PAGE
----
27a Prison guard letting number escape is a failure (6)
TURKEY – an old word for a jailer loses the single-letter abbreviation for number.
28a Employee presenting reduced aspect to corporation (8)
FACTOTUM – start with an aspect or facade and drop the last letter, then add TO and the sort of corporation that may be subject to 26a.
1d Fruit: cut two pieces one’s prepared to give away? (6)
PAWPAW – drop the last letter (cut) from a chess piece or something deemed to be of little value. Now do the same again (because the clue says there are two).
2d Staff encountered a line about a lot of broken stone (4,5)
ROAD METAL – this was not a phrase that I knew but the wordplay is clear. String together a staff or bar, a verb meaning encountered, A and L(ine). Finally insert (about) another A.
3d As in races, racing … (7)
ARSENIC – an anagram (racing?) of IN RACES produces the element for which As is the chemical symbol.
4d … without preparation leads to accidents: dozens, hundreds of crashes (2,3)
AD HOC – pick out the leading letters of five words in the clue.
6d Upset for half of German governments? (7)
REGIMES – join together a prefix meaning half and an abbreviation for German, then reverse the lot.
7d Struggle to grasp wings of delicate bird (5)
WADER – an armed struggle contains the outer letters (wings) of delicate.
8d Up-to-date salespeople earliest to be converted? (1-7)
E-TAILERS – an anagram (to be converted) of EARLIEST.
9d A book on crime being supported by the alcohol (8)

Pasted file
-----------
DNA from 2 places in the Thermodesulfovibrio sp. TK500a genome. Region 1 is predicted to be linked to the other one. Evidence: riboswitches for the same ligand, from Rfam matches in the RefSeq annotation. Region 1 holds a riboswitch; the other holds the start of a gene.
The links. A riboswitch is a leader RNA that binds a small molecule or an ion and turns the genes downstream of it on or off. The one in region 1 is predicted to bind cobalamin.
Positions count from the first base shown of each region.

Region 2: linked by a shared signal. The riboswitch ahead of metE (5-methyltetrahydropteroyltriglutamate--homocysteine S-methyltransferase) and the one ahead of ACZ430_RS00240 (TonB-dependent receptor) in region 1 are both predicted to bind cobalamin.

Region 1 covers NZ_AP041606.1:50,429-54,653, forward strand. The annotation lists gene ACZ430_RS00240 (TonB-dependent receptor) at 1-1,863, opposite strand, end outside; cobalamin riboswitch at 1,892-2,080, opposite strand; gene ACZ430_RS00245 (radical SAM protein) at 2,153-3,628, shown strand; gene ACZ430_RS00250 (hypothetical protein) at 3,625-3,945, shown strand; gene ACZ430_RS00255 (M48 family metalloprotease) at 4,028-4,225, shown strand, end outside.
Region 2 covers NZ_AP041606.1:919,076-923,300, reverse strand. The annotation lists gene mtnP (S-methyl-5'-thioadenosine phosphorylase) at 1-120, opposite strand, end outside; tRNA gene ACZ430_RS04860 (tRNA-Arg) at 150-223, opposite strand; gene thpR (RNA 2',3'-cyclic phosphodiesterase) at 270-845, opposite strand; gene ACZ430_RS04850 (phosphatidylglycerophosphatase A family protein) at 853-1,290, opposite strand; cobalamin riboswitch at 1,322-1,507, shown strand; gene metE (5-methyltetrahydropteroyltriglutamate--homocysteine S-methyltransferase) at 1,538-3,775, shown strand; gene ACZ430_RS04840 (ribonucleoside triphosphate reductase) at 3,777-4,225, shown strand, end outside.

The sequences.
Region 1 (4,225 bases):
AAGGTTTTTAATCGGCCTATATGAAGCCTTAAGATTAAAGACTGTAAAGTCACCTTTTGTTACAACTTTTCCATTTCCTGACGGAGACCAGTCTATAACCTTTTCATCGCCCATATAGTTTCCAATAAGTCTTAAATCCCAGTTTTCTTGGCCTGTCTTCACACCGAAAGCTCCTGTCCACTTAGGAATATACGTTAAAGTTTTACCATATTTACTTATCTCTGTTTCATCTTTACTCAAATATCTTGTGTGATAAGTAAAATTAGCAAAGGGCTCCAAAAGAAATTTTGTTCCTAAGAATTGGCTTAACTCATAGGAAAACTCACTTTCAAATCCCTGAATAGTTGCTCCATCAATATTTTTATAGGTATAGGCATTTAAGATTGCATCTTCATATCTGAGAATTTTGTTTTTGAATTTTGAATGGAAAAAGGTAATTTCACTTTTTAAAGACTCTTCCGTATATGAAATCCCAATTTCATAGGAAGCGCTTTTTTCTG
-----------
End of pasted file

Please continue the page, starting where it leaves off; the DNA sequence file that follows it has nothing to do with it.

ABSINTHE – A, B(ook) and a crime or moral lapse are all followed (supported) by THE.
14d Dog’s destiny to have tail docked? It’ll make the young blubber (5,3)
PUPPY FAT – a young dog and a word for destiny or kismet without its last letter.
16d Turned on married men in bed? I couldn’t say (2,7)
NO COMMENT – reverse ON then insert M(arried) and MEN in a child’s bed.
17d Negotiator I’d upset over scheme to kidnap the old woman (8)
DIPLOMAT – reverse I’D and follow that with a scheme or intrigue containing (to kidnap) an affectionate term for the old woman.
19d Rider’s trick: exuberant expression when on slope (7)
WHEELIE – an expression of exhilaration is followed by a noun meaning (thanks again to the BRB) slope and disposition. Now where have I seen this answer before?
21d Facing difficulties in moving to Spain (2,1,4)
IN A SPOT – an anagram (moving) of TO SPAIN.
22d Female and male embracing love and devotion (6)
FANDOM – this awkward word means the condition of being a devoted aficionado. It comes from F(emale), AND, M(ale) containing the letter that resembles love or zero.
24d Leading pair ousted in final match? That merits a drink (5)
CIDER – take away the first two letters from the final match which resolves who wins and who loses.
25d An extended period setting up sports venue (5)
ARENA – AN (from the clue) and an extended historical period all reversed.
I liked 27a and 21d (for the smooth surfaces) and 16d (for the innuendo) but my favourite clue today was 14d. Let us know what turned you on.